On the one hand, there are the pro-hydropower advocates who propose that this development is the way for countries like Laos and Cambodia to move out of poverty and supply the growing energy demands of Southeast Asia. On the other, there are those who are extremely vocal about the social and environmental costs such massive dam building could cause. There is concern that any benefits derived from hydropower will not reach those who are most affected by the dams, as governance and compensation mechanisms are incredibly weak in all lower Mekong countries, particularly Laos, Vietnam and Cambodia.

Unfortunately the debate has become too polarized for either side to work together for practical solutions. Likewise, many of the countries involved are emerging from years of isolation; constructive debates and information are not always accessible to citizens in formats and languages they can understand.

With this in mind, we started to look for different ways to engage different sides and push dialogue forward.  The CGIAR Challenge Program on Water and Food, IUCN’s Mekong Water Dialogues project and the Swedish International Development Cooperation Agency (Sida) tasked Douglas Varchol, a recognized director and producer, to examine regional dam building in a balanced way.

The final product, filmed in four countries and narrated and subtitled in five languages (English, Khmer, Lao, Thai and Vietnamese), includes footage of China's Mekong [Lancang] dams, as well as on-site footage of the controversial Xayaburi Dam in Laos.

The film is neither pro- nor anti-dam. While it shows that the fish ladder installed at the Pak Mun dam in Thailand has been completely ineffective, it also highlights National University of Lao experts working on how to construct an effective fish ladder system for Mekong species, an initiative that will take years of research to perfect a design. The innovative fish pass design on the Xayaburi (comprising three possible routes for fish to follow) is untested, but may work and set a standard for other dams built in the basin.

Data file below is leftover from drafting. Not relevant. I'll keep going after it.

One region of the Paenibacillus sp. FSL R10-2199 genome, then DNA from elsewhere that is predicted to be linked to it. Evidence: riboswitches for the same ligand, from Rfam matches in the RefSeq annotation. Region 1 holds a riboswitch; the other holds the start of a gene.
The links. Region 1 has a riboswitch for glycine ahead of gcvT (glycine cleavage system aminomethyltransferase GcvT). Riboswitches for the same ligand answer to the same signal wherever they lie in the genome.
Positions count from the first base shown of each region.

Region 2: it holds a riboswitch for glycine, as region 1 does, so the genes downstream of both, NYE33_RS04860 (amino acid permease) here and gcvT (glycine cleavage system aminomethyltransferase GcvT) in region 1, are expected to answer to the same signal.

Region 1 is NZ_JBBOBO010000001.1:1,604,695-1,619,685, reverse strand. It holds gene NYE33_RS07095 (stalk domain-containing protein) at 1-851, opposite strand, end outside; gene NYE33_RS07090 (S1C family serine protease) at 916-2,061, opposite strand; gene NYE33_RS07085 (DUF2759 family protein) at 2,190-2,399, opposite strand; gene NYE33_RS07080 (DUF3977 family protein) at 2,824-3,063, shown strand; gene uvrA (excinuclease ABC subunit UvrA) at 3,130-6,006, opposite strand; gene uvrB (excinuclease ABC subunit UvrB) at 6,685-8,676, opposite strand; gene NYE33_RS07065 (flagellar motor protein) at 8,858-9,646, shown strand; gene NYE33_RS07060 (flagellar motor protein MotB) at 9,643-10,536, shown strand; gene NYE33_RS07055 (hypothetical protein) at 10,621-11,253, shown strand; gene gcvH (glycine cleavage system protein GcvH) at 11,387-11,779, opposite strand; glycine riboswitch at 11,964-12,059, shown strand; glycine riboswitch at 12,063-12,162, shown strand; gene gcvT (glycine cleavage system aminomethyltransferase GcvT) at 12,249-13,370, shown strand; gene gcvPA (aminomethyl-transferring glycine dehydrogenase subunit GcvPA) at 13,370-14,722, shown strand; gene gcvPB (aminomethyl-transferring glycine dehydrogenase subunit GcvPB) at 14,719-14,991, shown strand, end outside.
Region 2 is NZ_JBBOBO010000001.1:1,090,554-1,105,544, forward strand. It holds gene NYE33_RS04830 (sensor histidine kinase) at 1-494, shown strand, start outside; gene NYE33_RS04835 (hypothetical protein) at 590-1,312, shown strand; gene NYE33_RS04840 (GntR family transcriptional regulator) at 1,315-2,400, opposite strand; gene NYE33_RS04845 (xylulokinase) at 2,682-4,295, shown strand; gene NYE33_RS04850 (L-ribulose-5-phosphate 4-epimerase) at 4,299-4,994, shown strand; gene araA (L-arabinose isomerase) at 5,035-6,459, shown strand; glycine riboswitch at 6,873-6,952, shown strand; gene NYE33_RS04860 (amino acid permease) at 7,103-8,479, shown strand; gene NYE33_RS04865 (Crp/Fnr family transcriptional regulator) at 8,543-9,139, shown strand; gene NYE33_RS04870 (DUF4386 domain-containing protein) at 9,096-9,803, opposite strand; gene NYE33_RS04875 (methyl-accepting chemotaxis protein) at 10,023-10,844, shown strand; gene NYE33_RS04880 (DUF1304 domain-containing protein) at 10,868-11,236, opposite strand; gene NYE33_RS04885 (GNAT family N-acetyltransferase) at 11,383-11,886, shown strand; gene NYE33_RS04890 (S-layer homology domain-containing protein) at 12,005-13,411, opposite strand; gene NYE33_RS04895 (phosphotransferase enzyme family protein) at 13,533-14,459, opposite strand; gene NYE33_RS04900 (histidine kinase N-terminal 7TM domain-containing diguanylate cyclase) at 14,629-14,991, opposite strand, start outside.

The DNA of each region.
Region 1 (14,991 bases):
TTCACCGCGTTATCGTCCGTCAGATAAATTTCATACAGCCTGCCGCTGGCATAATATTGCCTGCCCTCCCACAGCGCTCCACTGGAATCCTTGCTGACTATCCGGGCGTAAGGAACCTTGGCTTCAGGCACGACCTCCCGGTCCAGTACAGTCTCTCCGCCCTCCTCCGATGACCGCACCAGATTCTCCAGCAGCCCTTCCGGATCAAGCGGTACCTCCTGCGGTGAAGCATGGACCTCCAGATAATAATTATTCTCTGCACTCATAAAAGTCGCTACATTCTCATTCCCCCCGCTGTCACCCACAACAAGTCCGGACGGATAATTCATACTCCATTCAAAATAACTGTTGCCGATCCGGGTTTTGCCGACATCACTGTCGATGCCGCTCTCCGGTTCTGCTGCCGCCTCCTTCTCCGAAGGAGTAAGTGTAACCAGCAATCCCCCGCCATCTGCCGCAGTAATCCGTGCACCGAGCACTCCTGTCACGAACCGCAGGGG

The film also explores issues around resettlement and relocation. In central Laos, dam builders at the Namtheun Hinboun Dam expansion project site have been commended for their innovative approach to relocation and support to those who have been affected by dam construction. Such a positive example is juxtaposed with a less clear picture in the lower Sesan in Cambodia, where villagers have been told a massive dam will be built, but have had little access to information on the dam construction, compensation schemes or what will happen to them.


Wednesday, December 19, 2012

Bangladesh launches community insurance for 2 million fishermen - AlertNet

Bangladesh has launched a community-based insurance scheme to provide financial security to over two million coastal fishermen whose work is becoming increasingly dangerous as the number and severity of storms increase and become more unpredictable.

Fishermen have welcomed the scheme, which is being introduced by the state-run Jiban Bima Corporation (JBC) in 15 coastal districts, and a significant number have already enrolled in it, each paying Tk 1,240 ($16) a year for insurance cover of Tk 200,000 ($2,500).